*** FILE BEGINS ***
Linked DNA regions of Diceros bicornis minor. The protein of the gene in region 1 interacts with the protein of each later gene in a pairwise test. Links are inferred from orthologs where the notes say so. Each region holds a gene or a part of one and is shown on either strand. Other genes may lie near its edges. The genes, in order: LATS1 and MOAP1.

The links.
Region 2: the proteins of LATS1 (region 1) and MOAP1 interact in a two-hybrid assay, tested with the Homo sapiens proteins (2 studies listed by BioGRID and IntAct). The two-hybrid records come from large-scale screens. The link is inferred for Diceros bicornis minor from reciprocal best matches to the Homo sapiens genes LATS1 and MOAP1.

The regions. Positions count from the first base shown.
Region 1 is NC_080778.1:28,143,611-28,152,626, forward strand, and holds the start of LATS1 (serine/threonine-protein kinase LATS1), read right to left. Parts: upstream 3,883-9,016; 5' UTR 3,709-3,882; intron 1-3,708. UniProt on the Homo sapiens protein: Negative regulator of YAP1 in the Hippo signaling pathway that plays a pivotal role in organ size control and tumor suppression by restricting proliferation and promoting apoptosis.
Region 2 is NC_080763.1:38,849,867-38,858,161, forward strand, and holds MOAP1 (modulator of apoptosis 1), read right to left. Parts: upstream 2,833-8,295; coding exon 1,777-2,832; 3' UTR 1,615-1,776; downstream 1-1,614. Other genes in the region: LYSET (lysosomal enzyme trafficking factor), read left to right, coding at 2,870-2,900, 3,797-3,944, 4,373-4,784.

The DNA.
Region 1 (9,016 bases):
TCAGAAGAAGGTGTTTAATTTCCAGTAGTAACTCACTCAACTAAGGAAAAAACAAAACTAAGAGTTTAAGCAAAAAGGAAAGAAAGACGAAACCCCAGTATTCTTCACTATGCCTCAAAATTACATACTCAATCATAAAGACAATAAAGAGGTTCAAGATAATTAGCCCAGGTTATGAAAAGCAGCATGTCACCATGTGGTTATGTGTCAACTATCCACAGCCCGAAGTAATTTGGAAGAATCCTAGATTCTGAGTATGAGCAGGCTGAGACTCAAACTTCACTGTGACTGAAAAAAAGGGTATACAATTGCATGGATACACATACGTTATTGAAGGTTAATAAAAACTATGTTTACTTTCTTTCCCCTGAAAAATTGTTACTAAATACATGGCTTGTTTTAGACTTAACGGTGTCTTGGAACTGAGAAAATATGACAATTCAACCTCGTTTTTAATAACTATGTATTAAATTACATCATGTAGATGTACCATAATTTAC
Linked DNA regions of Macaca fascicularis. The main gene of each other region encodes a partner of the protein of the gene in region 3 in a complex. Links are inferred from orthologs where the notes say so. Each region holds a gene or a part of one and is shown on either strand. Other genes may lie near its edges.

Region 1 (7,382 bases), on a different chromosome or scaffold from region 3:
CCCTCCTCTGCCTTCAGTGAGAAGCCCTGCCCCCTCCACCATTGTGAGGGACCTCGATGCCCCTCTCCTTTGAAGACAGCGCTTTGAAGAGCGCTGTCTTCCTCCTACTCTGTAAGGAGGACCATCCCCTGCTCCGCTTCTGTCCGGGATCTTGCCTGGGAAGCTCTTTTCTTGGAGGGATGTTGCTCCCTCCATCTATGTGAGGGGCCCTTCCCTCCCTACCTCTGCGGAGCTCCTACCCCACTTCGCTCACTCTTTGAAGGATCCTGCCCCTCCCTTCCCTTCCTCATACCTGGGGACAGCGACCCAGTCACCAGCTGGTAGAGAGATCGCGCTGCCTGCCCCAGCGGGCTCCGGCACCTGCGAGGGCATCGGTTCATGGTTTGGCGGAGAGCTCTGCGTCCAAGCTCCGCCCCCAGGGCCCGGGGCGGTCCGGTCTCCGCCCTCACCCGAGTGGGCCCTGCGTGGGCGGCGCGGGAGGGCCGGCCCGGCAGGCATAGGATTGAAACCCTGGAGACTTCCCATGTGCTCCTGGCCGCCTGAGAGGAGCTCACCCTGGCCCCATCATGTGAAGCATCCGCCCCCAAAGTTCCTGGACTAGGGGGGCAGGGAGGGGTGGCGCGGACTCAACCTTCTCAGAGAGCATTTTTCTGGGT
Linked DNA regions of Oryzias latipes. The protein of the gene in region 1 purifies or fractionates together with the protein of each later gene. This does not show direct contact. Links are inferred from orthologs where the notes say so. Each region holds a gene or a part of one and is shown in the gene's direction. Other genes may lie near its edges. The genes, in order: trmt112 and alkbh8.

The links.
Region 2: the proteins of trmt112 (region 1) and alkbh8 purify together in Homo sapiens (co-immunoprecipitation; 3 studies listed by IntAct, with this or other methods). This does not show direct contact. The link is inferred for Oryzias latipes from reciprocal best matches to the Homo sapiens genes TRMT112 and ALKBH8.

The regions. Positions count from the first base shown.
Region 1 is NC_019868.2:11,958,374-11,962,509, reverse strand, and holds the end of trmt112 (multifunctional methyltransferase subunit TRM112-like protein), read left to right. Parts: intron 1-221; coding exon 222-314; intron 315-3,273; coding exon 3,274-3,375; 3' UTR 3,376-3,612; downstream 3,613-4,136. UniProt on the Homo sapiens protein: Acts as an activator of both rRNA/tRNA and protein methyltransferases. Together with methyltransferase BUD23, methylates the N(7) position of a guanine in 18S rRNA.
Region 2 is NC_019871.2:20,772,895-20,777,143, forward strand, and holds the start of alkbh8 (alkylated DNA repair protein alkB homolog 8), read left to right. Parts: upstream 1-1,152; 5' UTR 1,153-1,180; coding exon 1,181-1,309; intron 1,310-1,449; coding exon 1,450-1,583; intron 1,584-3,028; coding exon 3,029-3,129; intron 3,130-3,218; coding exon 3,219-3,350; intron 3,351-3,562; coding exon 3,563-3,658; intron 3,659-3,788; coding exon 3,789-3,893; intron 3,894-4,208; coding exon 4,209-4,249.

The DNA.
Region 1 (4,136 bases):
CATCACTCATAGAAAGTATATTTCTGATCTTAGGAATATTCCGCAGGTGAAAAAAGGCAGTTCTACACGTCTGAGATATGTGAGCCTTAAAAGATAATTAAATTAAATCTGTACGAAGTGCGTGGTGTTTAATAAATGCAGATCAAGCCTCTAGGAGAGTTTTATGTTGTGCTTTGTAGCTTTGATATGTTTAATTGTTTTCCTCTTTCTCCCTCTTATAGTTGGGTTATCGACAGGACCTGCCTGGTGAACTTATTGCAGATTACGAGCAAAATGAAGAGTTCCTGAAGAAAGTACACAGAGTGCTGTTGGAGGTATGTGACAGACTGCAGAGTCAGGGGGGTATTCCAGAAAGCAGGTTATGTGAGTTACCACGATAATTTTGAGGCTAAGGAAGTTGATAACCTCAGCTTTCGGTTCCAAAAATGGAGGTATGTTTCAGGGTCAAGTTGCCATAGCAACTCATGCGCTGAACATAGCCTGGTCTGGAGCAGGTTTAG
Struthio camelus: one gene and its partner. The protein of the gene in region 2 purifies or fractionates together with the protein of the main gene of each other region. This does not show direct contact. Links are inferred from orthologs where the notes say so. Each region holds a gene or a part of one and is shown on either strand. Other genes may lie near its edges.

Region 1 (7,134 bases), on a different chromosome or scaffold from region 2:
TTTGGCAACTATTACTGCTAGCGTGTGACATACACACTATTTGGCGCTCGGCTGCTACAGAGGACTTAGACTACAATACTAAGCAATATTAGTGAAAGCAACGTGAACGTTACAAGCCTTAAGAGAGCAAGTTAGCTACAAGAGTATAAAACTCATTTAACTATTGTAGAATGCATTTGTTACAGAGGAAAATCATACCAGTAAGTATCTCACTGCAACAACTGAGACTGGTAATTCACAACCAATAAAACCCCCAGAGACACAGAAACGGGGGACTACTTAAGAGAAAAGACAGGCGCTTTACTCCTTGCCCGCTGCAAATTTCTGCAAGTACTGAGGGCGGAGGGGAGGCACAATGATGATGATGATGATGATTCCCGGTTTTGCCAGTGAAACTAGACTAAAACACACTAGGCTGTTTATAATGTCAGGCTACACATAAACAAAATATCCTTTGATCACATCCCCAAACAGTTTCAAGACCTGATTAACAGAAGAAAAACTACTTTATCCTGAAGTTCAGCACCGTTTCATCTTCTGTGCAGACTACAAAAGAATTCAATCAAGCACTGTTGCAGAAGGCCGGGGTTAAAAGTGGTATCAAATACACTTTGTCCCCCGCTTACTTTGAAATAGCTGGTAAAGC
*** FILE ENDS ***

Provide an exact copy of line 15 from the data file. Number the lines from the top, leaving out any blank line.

Region 2: the proteins of trmt112 (region 1) and alkbh8 purify together in Homo sapiens (co-immunoprecipitation; 3 studies listed by IntAct, with this or other methods). This does not show direct contact. The link is inferred for Oryzias latipes from reciprocal best matches to the Homo sapiens genes TRMT112 and ALKBH8.